Washougal reopens dock at Steamboat Landing Park after major renovations

Complete replacement of dock and structure soon to be followed by observation deck  

WASHOUGAL — Ever since the first settlers began developing the area now known as Washougal’s waterfront, there has been a connection between the city and the river.

In days and centuries past, the connection has been vibrant, with docks floating offshore bringing steamboats and passengers to and from the area. Even today, long after the extinction of the steamboat service, the docks are a place of community and beauty with fishing, kayaking and wildlife viewing.

Washougal residents gathered on Tuesday for the official ribbon cutting of the new dock at Steamboat Landing Park. Photo by Jacob Granneman
Washougal residents gathered on Tuesday for the official ribbon cutting of the new dock at Steamboat Landing Park. Photo by Jacob Granneman

The time for replacement and upgrades, however, came for the city of Washougal this year, and a complete overhaul of Steamboat Landing Park’s pier was completed this week, on July 2.

The city of Washougal reopened the dock at Steamboat Landing Park with an official ribbon cutting after major renovation and replacement of the aged floating walkway and pilings. Now, replacement of the observation deck and park access on the horizon.

“It gets a lot of use, and with things today you can’t just come in and throw things together. It has to be engineered,” said Shirley Scott of the Washougal Parks Board Commission. “They found that the pilings were rotted, so that raised the price; they all had to come out and be redone.”   

The project cost approximately $1.5 million, with half secured through insurance pay-out with the city, and the other half supplied by state funding.

The dock, pilings, and additional infrastructure connecting the gangway to the observation deck were all replaced or overhauled. Photo by Jacob Granneman
The dock, pilings, and additional infrastructure connecting the gangway to the observation deck were all replaced or overhauled. Photo by Jacob Granneman

Artwork and some of the structure was paid for through donations on the part of several residents, including Mayor Molly Coston. 

“It’s wonderful, with personal interactions that I’ve had with people, this has been the one project that everybody loves,” Coston said. “It’s just for community, and families, and for people to come down and hang out. And it reconnects us to the river.” 

The new dock features all of the amenities of its predecessor, with a few upgrades. The surface is a composite grate instead of wood, allowing for a healthier fish population and longer lasting materials.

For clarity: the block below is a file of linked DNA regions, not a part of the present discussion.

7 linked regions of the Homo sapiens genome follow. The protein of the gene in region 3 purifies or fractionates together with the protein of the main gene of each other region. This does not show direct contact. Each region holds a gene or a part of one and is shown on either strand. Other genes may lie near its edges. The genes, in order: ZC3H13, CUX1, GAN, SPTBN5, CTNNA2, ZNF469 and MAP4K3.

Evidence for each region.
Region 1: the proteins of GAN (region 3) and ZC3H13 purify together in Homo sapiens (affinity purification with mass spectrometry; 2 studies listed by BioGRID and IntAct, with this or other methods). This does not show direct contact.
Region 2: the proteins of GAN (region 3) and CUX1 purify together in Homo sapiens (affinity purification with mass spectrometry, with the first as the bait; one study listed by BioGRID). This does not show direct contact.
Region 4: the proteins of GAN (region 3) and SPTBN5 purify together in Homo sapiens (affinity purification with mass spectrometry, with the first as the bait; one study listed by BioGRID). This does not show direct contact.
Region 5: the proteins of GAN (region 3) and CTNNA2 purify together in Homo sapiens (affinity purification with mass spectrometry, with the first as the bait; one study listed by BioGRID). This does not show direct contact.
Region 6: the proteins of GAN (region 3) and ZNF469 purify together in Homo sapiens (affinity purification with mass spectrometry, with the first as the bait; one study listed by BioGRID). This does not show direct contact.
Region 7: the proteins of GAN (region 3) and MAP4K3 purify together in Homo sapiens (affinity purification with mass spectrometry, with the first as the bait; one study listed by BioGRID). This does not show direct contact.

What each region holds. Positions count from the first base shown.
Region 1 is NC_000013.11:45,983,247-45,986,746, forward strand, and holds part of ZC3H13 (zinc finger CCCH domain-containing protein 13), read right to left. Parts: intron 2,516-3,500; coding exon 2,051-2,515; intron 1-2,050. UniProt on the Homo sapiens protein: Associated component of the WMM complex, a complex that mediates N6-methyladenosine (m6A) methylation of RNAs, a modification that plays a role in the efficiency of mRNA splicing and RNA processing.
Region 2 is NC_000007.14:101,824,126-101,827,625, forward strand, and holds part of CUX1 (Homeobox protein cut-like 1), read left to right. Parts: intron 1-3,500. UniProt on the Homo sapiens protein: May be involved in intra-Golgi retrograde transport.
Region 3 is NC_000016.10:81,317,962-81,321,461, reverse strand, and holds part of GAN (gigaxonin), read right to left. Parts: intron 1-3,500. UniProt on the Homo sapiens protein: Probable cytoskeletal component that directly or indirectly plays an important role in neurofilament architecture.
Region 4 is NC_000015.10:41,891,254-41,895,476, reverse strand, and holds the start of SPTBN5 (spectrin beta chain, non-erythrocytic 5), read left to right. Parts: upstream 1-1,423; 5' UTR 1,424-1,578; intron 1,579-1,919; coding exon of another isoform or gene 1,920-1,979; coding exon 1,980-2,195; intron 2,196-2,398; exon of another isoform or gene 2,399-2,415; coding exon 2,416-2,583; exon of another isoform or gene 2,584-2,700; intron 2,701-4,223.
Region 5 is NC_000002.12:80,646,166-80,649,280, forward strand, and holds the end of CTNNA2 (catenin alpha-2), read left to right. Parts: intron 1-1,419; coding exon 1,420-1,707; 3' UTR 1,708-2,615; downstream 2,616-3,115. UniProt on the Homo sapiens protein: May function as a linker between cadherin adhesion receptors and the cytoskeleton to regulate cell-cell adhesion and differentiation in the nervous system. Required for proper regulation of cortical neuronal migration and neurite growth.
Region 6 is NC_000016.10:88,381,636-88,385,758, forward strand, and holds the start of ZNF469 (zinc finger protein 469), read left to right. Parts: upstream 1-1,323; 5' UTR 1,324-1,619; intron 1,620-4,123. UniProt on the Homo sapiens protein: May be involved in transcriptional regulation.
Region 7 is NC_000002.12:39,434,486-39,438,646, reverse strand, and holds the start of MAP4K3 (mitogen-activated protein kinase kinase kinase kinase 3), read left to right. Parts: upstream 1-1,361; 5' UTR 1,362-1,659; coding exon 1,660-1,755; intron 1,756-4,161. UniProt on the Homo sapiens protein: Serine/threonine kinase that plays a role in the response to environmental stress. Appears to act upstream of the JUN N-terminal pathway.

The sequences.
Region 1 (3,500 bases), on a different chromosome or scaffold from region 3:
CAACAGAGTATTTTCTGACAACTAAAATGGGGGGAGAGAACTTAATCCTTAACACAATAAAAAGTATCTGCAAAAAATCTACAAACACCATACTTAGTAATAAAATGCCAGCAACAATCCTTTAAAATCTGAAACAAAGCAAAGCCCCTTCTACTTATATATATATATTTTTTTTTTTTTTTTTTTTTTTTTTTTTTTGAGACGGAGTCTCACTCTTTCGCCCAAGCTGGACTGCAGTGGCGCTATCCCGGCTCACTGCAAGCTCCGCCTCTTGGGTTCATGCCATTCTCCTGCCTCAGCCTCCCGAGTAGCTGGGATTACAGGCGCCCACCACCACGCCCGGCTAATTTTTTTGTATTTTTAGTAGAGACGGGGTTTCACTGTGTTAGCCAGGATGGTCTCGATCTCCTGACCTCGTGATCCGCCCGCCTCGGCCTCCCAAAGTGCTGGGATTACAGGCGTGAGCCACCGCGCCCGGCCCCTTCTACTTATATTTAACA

New benches have been installed along the walkway, and fishing is not only allowed but encouraged. Kayak launch areas are accessible, and the area allows for any watercraft that can be “carried in.”

Artwork representing the long history of steamboats along the shores of Washougal now sits above the observation deck at Steamboat Landing Park. Photo by Jacob Granneman
Artwork representing the long history of steamboats along the shores of Washougal now sits above the observation deck at Steamboat Landing Park. Photo by Jacob Granneman

In the near future, the city plans to redo the observation deck as well, and at the same time retrofit the access trail with ADA accommodations, said Scott and Coston. 

The current observation deck is of wood construction, and as it decays further, could become a hazard. Coston stressed the importance of heading off those hazards by upgrading the other well used component of Steamboat Landing Park.

When replacement of the deck occurs, the understructure supporting it, will also be overhauled for safety and durability.

“I don’t think there’s very many places along the western part of the Columbia River where you can actually walk right down and dangle your feet in the water or throw out a fishing line,” Coston said. “So it’s really a very nice part of the community.”

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About The Author

Jacob Granneman is a filmmaker and writer from Clark County. He is a recent graduate of Washington State University’s Edward R. Murrow College, where he studied media production. He has produced documentary stories all over the Pacific Northwest and in Argentina. His passions range from loving people, to cinematography, to going on adventures in the most beautiful place on earth, i.e. his backyard. He lives with his wife in Vancouver, WA.

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